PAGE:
I was thrilled to see what she’d prepared. It was just the sort of flavorful, interesting food I’d grown up eating and didn’t see much of in the dining hall at school. My friends, on the other hand, weren’t so excited. I didn’t know it until we sat down at the table, but they weren’t fans of chicken on the bone or saucy dishes that include cooked raisins.
I am grateful that my parents chose to be amused by my friends’ collective reluctance to eat the meal and willingly served them lots of rice with just a little sauce for flavor. I am also appreciative that my parents made sure to make interesting food throughout my childhood, as it has made me a more adventurous eater as an adult.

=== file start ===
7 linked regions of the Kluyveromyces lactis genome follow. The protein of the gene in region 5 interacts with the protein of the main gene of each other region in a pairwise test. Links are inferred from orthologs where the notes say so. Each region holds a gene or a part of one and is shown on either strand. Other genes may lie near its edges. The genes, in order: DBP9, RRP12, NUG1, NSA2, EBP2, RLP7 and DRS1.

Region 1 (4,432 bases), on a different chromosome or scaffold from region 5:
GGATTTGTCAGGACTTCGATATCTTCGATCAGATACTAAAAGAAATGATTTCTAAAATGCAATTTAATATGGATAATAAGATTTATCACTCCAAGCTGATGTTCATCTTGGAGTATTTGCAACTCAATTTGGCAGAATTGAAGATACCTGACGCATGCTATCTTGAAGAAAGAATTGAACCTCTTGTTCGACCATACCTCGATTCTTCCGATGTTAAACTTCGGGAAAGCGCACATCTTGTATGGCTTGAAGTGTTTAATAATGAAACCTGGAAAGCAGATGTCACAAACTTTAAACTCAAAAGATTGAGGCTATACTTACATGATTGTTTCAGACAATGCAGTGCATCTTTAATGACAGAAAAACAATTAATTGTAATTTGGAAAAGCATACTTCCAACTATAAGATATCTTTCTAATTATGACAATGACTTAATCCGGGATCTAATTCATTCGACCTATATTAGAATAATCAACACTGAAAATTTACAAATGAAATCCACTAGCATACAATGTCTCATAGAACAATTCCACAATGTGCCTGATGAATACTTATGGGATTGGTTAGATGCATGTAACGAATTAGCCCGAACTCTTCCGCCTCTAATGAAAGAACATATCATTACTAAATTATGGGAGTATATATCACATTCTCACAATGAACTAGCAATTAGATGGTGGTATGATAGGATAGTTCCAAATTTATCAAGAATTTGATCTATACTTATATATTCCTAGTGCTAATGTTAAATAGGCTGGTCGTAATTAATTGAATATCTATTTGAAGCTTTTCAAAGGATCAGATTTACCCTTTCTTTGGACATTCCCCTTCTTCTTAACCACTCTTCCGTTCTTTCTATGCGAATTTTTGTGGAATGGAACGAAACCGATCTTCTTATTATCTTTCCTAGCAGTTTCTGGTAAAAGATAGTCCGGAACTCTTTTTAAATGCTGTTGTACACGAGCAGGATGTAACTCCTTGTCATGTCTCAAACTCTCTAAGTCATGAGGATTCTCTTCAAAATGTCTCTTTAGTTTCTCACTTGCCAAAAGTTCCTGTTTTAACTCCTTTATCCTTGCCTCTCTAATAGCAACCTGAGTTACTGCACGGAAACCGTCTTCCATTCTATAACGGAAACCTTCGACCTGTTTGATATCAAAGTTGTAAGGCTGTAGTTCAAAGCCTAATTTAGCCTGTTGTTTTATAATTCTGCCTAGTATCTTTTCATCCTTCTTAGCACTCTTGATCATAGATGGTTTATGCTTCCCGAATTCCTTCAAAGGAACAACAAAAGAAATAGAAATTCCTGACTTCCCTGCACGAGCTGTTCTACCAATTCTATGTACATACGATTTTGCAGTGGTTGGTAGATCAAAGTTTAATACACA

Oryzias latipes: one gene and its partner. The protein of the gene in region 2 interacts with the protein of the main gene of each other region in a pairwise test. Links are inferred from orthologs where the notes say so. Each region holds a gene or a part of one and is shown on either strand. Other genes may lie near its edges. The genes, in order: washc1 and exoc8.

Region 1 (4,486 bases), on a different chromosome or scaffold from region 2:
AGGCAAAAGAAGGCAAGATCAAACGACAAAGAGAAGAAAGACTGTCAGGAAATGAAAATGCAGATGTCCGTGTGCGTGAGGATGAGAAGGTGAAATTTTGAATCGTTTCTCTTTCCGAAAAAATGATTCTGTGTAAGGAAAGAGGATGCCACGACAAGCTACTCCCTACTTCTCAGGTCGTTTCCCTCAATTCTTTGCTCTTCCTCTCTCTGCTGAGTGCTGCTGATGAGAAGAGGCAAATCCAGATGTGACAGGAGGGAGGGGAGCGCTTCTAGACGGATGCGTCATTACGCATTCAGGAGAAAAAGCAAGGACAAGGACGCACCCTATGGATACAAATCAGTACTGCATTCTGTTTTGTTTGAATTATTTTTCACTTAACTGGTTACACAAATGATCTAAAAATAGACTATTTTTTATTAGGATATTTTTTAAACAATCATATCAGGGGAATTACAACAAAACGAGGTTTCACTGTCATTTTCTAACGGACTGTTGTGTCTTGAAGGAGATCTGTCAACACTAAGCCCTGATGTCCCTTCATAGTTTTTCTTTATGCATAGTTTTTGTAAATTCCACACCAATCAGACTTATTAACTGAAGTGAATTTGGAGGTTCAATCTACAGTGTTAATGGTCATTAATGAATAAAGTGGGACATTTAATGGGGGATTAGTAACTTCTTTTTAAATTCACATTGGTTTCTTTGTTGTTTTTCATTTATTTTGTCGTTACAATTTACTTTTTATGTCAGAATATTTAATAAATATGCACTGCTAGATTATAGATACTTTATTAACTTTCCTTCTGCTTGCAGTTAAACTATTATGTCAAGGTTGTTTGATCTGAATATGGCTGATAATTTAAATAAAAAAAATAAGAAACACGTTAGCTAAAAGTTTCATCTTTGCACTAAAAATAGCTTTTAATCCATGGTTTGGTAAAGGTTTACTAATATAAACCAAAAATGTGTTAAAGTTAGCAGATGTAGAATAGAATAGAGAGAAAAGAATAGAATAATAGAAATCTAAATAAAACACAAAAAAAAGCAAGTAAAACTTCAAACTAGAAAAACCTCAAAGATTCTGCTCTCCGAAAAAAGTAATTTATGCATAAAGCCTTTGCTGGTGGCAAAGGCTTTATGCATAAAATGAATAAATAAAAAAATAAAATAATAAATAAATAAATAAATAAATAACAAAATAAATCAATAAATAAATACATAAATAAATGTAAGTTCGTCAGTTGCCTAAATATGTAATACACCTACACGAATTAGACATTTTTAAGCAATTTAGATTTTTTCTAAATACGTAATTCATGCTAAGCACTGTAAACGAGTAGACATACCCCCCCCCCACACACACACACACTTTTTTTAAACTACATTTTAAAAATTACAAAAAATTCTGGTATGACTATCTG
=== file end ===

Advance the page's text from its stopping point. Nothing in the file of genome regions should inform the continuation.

Recently, I had a craving for a dish like the hippie curry that my mom served to my friends and me that night. A phone call to her was dissatisfyingly vague, so I did a little digging in the hopes that I’d find something with a similar flavor profile. What I settled on was Rachael Ray’s Eight-Spice Squash and Chicken Thighs Stew With Lentil Rice.
Read more »
Chicken: It’s probably up there with “mom” as one of your first words. And there’s good reason for that. It’s simple and versatile, lean and easy to do in a hurry. More often than not, chicken is relegated to the weeknight spot and to redundant preparations. Well if it’s up to us, our faithful chicken deserves a little something more. This week, run down the line of our feistiest chicken recipes. Because hey, who says comfort food has to come from a casserole dish (not that there’s anything wrong with that)?